Winton Age of Dinos1
Australian Age of Dinosaurs – Winton

The Australian Age of Dinosaurs Museum is just out of town and where all the fly eating and snorting took place. Firstly they take you on a tour of the facility where volunteer technicians and palaeontologists are actually working away on fossils. We found out that people can volunteer to go out on digs there when you are 18+ years old. What most excited Xavier was that you can volunteer as a technician to help prepare the fossils when you turn 12. He’s counting down the days!

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Back in the museum we saw the fossils from three dinosaurs, Elliott, Banjo and Matilda and a video presentation. Elliott was named after David Elliot, the farmer who stumbled upon a strange rock which turned out to be part of a giant Cretaceous period Sauropod, Elliot. This farmer was super lucky! Years later, a meteorite crashed to earth in the area and those who saw it believed it landed on David Elliott’s property. So David visited all the people who saw it, took bearings of where they thought it went down using a ‘wooden hinged stick contraption thing’ (that is it’s technical name) and estimated it did indeed land somewhere on his property. He gave up searching after two weeks, and around two years later found it!

Millions of years ago the Winton was a swampland forest on the edge of the inland lake. Hence, a great place to find dinosaur fossils. Banjo is the most complete carnivorous dinosaur (Theropod) found in the Southern Hemisphere and Matilda was another Sauropod.  These two dinosaurs were found together and there are a number of theories about how that came to be.  It’s just as exciting as the theories about future Game of Thrones episodes.

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Winton Lark Quarry 01.jpg
Lark Quarry landscape

It’s a bit of a drive to get out to Lark Quarry to see the dinosaur stampede. A 110kms drive on sealed and unsealed road took us about 1hr 25mins. The sealed sections are interspersed with the unsealed sections, giving you and the car a bit of a break from the corrugations. The landscape around the site is quite harsh yet spectacular. It’s an arid landscape with sparse, gnarly vegetation. Driving up the ‘jump up’ to the museum opens up the vista and I can only imagine how beautiful the land would look under the light of a full moon.

Winton Lark Quarry 02.jpgThere are a few fossils on display and to see the stampede you pay for a guided tour. As we finished our tour a retired couple who’d just arrived, got in their car and left because they didn’t want to pay for the tour. So that’s a 220km round trip to refuse to pay $22 see the stampede. Really? The girl who conducted the tour is stationed out there for 5 days on her own, does up to 5 or 6 tours a day and has other duties such as watering gardens, cleaning etc. How can they run the place if there is no fee?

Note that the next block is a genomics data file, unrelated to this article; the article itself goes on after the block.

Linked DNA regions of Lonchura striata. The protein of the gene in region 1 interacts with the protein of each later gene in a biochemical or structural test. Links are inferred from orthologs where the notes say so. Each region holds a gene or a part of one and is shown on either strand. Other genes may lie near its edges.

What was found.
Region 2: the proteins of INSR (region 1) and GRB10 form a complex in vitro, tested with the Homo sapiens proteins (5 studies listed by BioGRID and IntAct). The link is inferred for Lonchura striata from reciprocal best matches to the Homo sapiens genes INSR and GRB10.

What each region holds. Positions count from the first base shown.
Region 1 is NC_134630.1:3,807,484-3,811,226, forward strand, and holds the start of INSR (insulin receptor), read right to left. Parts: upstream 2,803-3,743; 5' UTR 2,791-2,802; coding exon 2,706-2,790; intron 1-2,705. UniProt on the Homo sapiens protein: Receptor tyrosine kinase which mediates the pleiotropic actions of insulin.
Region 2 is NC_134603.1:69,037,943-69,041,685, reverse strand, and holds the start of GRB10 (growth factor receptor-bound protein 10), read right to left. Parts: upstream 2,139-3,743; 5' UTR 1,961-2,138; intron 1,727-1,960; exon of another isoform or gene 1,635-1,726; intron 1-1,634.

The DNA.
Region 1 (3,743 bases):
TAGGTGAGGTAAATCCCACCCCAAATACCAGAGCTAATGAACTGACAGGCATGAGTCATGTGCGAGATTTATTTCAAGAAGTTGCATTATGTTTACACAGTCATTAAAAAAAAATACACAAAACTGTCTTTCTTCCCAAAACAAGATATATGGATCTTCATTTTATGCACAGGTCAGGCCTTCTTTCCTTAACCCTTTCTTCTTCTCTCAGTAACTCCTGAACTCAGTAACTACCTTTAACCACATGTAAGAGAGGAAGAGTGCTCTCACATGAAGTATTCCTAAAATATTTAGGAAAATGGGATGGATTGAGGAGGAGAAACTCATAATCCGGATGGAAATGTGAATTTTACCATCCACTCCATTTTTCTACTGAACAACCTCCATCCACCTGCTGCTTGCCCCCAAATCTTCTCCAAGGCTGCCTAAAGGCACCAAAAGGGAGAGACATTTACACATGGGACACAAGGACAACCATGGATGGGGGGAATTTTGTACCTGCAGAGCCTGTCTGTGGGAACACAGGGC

Different people have reviewed the attraction varyingly. Some say ‘it was the best thing ever’ to the other end where people thought it was ‘crappy to go all the way there to see some muddy footprints’. Personally, our family really liked it. I’m in awe that something from 95million years ago survived to tell us a story today. It is also the only one of its kind in the world. A stampede of three kinds of dinosaurs. Two smaller dinosaur types (Coelurosaurs and Wintonopus) are minding their business probably just having a drink and a bit of a gossip at the waters edge, when this big, trouble making, meat eater (Theropod) comes in and says “I think I’ll have some of that!”

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The site is now protected and we were inventing ways tourists could have a closer view of the prints. Craig suggested snow shoe like apparatus with sponge soles. I went down a more mission impossible route with getting strapped into a trapeze system that’s suspended from the roof so you could travel the path of the larger sauropod or for the thrill seekers, get thrashed around following the flight of a scared chicken type dinosaur. Tip: take food and drinks. Previously they had nothing available and now have a small section of long shelf life foods, such as bags of chips, lollies, ice creams and soft drinks.

We took a look around Bladensberg National Park on the way home. Dry creek beds, dusty roads and twisted trees formed much of the landscape.  We stopped at Scrammy’s Gorge for a bit, but stayed away from the crumbling edge with no hope of getting to the bottom in search of a bit of water. Scrammy Jack was a hermit who came out to this place, built a small shack and pen for his horse, and died out here. He was called Scrammy because he lost his hand (I’m assuming his right) when a wagon rolled over it and an old English term for left handers is ‘Scrammy’.

Winton Anzac DayANZAC day arrived, so a Winton dawn service it is.  They did a good job and had a RAAF representative from Townsville do the ceremonial address. The MC for the service was funny as he kept mumbling “bloody terrible” in the background whenever a small glitch occurred.

After the ceremony a couple approached me and I recognised them as past employers of mine. One of the first jobs I had when I left the RAAF was working for their advertising company on the Sunshine Coast, and here we are years later at the same dawn service in Winton. Australia is a large country and at the same time a small place!

Off we go to destination two on the dinosaur trail, Hughenden.